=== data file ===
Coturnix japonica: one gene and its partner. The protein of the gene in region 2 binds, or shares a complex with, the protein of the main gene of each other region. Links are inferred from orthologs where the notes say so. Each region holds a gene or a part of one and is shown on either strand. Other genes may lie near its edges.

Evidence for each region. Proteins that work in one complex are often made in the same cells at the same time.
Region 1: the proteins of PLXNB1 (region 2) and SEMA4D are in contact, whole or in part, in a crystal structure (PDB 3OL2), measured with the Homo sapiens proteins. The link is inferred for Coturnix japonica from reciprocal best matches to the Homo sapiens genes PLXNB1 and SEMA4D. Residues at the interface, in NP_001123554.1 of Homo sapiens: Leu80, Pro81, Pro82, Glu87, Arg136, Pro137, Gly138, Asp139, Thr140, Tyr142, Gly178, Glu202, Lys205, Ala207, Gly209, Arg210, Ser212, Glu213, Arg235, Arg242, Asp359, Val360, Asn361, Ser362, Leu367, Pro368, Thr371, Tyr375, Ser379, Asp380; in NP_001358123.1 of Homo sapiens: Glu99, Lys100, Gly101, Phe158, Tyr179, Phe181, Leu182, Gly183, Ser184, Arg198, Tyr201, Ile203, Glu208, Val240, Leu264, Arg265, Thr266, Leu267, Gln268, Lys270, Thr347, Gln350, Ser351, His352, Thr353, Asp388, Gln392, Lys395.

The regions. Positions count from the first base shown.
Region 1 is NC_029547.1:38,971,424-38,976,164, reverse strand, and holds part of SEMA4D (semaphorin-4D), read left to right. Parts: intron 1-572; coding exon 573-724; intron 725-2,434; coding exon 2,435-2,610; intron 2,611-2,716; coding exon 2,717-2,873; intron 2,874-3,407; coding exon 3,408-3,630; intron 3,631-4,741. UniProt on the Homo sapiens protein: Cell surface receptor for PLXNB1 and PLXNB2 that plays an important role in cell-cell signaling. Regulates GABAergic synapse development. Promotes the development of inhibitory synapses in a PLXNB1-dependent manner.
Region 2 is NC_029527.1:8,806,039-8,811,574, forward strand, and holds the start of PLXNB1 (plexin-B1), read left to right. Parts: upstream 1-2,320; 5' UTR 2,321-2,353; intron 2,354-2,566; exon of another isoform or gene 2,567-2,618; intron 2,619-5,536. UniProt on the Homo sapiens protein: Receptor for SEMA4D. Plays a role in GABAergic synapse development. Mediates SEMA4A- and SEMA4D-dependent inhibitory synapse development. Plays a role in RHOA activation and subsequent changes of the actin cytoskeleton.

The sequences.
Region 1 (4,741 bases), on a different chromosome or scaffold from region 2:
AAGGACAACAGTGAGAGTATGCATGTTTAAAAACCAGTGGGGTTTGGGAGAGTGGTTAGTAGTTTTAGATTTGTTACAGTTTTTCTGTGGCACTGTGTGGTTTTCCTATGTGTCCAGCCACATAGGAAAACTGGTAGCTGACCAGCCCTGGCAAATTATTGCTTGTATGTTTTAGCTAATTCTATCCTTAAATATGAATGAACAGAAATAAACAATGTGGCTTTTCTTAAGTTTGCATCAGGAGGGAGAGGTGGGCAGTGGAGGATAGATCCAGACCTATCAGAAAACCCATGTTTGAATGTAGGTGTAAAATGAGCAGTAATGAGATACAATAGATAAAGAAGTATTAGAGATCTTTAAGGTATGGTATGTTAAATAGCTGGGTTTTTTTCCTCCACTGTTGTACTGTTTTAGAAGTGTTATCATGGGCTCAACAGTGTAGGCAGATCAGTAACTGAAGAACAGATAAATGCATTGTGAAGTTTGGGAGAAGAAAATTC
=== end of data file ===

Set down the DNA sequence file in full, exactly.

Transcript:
Coturnix japonica: one gene and its partner. The protein of the gene in region 2 binds, or shares a complex with, the protein of the main gene of each other region. Links are inferred from orthologs where the notes say so. Each region holds a gene or a part of one and is shown on either strand. Other genes may lie near its edges.

Evidence for each region. Proteins that work in one complex are often made in the same cells at the same time.
Region 1: the proteins of PLXNB1 (region 2) and SEMA4D are in contact, whole or in part, in a crystal structure (PDB 3OL2), measured with the Homo sapiens proteins. The link is inferred for Coturnix japonica from reciprocal best matches to the Homo sapiens genes PLXNB1 and SEMA4D. Residues at the interface, in NP_001123554.1 of Homo sapiens: Leu80, Pro81, Pro82, Glu87, Arg136, Pro137, Gly138, Asp139, Thr140, Tyr142, Gly178, Glu202, Lys205, Ala207, Gly209, Arg210, Ser212, Glu213, Arg235, Arg242, Asp359, Val360, Asn361, Ser362, Leu367, Pro368, Thr371, Tyr375, Ser379, Asp380; in NP_001358123.1 of Homo sapiens: Glu99, Lys100, Gly101, Phe158, Tyr179, Phe181, Leu182, Gly183, Ser184, Arg198, Tyr201, Ile203, Glu208, Val240, Leu264, Arg265, Thr266, Leu267, Gln268, Lys270, Thr347, Gln350, Ser351, His352, Thr353, Asp388, Gln392, Lys395.

The regions. Positions count from the first base shown.
Region 1 is NC_029547.1:38,971,424-38,976,164, reverse strand, and holds part of SEMA4D (semaphorin-4D), read left to right. Parts: intron 1-572; coding exon 573-724; intron 725-2,434; coding exon 2,435-2,610; intron 2,611-2,716; coding exon 2,717-2,873; intron 2,874-3,407; coding exon 3,408-3,630; intron 3,631-4,741. UniProt on the Homo sapiens protein: Cell surface receptor for PLXNB1 and PLXNB2 that plays an important role in cell-cell signaling. Regulates GABAergic synapse development. Promotes the development of inhibitory synapses in a PLXNB1-dependent manner.
Region 2 is NC_029527.1:8,806,039-8,811,574, forward strand, and holds the start of PLXNB1 (plexin-B1), read left to right. Parts: upstream 1-2,320; 5' UTR 2,321-2,353; intron 2,354-2,566; exon of another isoform or gene 2,567-2,618; intron 2,619-5,536. UniProt on the Homo sapiens protein: Receptor for SEMA4D. Plays a role in GABAergic synapse development. Mediates SEMA4A- and SEMA4D-dependent inhibitory synapse development. Plays a role in RHOA activation and subsequent changes of the actin cytoskeleton.

The sequences.
Region 1 (4,741 bases), on a different chromosome or scaffold from region 2:
AAGGACAACAGTGAGAGTATGCATGTTTAAAAACCAGTGGGGTTTGGGAGAGTGGTTAGTAGTTTTAGATTTGTTACAGTTTTTCTGTGGCACTGTGTGGTTTTCCTATGTGTCCAGCCACATAGGAAAACTGGTAGCTGACCAGCCCTGGCAAATTATTGCTTGTATGTTTTAGCTAATTCTATCCTTAAATATGAATGAACAGAAATAAACAATGTGGCTTTTCTTAAGTTTGCATCAGGAGGGAGAGGTGGGCAGTGGAGGATAGATCCAGACCTATCAGAAAACCCATGTTTGAATGTAGGTGTAAAATGAGCAGTAATGAGATACAATAGATAAAGAAGTATTAGAGATCTTTAAGGTATGGTATGTTAAATAGCTGGGTTTTTTTCCTCCACTGTTGTACTGTTTTAGAAGTGTTATCATGGGCTCAACAGTGTAGGCAGATCAGTAACTGAAGAACAGATAAATGCATTGTGAAGTTTGGGAGAAGAAAATTC